Bitwise
Performs bitwise operations on integers. The BitWise class supports operations on 64bit integers. However, you can still pass 32bit integers and work with the result as a 32bit integer.
Methods  

Notes
You do not need to create an instance of the Bitwise class in order to access its methods. It is a special object, like System or Application, that always exists.
The And, Not, Or, and Xor operators are overloaded. They can be passed either booleans or integers. If they are passed integers, they perform the corresponding bitwise operators that are supported by the Bitwise class.
BitAnd
The BitAnd method returns a UInt64 that is the result of comparing each bit of the two integers passed (or contiguous integers passed if passing three or more integers) and assigning 1 to the bit position in the integer returned if both bits in the same position in the integer passed are 1. Otherwise, 0 is assigned to the bit position.
BitOr
The BitOr method returns a UInt64 that is the result of comparing each bit of the two integers passed (or contiguous integers passed if passing three or more integers) and assigning 1 to the bit position in the integer returned if either of the bits in the same position in the integers passed are 1. Otherwise, 0 is assigned to the bit position.
BitXor
The BitXor method returns a UInt64 that is the result of comparing each bit of the two integers passed (or contiguous integers passed if passing three or more integers) and assigning 1 to the bit position in the integer returned if both bits in the same position in the integers passed are not equal. Otherwise, 0 is assigned to the bit position.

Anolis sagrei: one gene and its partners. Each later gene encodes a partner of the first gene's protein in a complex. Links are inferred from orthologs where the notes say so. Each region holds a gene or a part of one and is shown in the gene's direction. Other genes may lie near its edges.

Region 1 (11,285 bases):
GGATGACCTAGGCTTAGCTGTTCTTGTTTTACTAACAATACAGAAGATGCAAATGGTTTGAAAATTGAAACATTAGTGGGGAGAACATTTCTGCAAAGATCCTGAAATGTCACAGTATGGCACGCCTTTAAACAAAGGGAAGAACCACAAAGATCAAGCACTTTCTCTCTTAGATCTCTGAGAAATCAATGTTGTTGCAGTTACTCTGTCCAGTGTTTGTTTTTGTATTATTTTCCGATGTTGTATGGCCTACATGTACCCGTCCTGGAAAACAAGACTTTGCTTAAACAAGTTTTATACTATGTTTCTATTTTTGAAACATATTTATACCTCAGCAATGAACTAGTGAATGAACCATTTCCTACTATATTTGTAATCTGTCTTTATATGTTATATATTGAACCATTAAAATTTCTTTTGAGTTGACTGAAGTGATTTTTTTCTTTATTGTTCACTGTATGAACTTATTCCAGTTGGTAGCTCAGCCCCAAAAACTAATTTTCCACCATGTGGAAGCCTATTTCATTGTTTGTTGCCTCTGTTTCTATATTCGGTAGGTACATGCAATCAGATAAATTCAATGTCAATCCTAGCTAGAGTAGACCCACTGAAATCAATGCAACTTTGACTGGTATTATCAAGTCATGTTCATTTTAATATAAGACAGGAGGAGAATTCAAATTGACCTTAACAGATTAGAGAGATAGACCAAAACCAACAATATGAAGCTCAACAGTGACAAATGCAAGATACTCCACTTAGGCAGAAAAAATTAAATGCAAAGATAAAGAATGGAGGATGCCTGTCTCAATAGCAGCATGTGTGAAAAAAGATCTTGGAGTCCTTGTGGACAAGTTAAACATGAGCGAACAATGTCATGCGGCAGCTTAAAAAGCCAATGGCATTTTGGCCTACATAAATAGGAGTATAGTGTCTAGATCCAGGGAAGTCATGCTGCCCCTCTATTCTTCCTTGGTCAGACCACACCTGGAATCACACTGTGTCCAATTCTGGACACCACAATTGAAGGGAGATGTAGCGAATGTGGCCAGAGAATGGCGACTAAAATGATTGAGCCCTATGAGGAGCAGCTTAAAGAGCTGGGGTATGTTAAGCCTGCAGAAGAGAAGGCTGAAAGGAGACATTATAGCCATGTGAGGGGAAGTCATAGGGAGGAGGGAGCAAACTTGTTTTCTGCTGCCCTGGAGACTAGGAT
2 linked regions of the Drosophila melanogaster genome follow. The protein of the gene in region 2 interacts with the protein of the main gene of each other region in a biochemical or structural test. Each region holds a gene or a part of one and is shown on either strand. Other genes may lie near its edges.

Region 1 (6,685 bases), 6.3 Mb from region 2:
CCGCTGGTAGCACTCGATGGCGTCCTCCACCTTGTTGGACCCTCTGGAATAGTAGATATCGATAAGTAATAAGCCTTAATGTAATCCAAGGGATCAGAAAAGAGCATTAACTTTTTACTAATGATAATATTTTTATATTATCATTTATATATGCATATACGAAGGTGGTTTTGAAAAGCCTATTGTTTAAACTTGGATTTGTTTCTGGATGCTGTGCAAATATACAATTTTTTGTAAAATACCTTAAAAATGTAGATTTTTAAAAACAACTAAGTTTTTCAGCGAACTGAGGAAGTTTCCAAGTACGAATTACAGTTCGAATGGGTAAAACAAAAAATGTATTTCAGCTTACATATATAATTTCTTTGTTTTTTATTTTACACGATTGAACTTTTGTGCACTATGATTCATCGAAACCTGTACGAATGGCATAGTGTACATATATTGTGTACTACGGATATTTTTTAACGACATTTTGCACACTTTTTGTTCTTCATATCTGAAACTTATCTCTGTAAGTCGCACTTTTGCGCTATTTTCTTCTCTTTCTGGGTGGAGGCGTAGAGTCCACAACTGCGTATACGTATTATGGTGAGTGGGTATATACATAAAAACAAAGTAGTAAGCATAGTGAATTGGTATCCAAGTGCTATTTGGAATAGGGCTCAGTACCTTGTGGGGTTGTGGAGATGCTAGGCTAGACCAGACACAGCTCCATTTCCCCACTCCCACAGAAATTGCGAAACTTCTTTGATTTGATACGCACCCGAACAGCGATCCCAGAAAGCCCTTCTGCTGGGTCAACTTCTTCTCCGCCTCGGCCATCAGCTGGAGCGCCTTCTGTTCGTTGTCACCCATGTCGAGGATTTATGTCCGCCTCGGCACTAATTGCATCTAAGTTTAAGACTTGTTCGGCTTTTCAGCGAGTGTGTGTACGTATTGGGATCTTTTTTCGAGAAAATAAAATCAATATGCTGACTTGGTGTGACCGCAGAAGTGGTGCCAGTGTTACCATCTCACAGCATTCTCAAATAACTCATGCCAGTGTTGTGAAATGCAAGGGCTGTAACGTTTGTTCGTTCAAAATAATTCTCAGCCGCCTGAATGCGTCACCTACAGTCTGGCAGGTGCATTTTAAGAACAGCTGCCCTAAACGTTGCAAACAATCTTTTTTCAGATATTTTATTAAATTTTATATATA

The following table shows the results:
Integer1  Integer2  BitAnd  BitOr  BitXor 

0  0  0  0  0 
0  1  0  1  1 
1  0  0  1  1 
1  1  1  1  0 
The And, Or, Xor, and Not operators are overloaded. They can perform both logical operations (when passed booleans) or bitwise operations when passed integers. In the latter case, they perform the same functions as the BitAnd, BitOr, and BitXor methods of the Bitwise class.
Ones complement is sometimes used to represent positive and negative numbers. Positive numbers start with zeros and negative numbers start with ones. The only problem is that zero is represented two ways:
Decimal  Ones complement  Signed Decimal 

0  000  0 
1  001  1 
2  010  2 
3  011  3 
4  100  3 
5  101  2 
6  110  1 
7  111  0 
Examples
The following examples perform bitand, bitor, and bitxor operations on the passed integers.
i = Bitwise.BitAnd(5, 3) // returns 1
i = Bitwise.BitOr(5, 3) // returns 7
i = Bitwise.BitXor(5, 3) // returns 6
The following example illustrates how to reexpress a bit expression that was written in C. The following expression in C:
would become: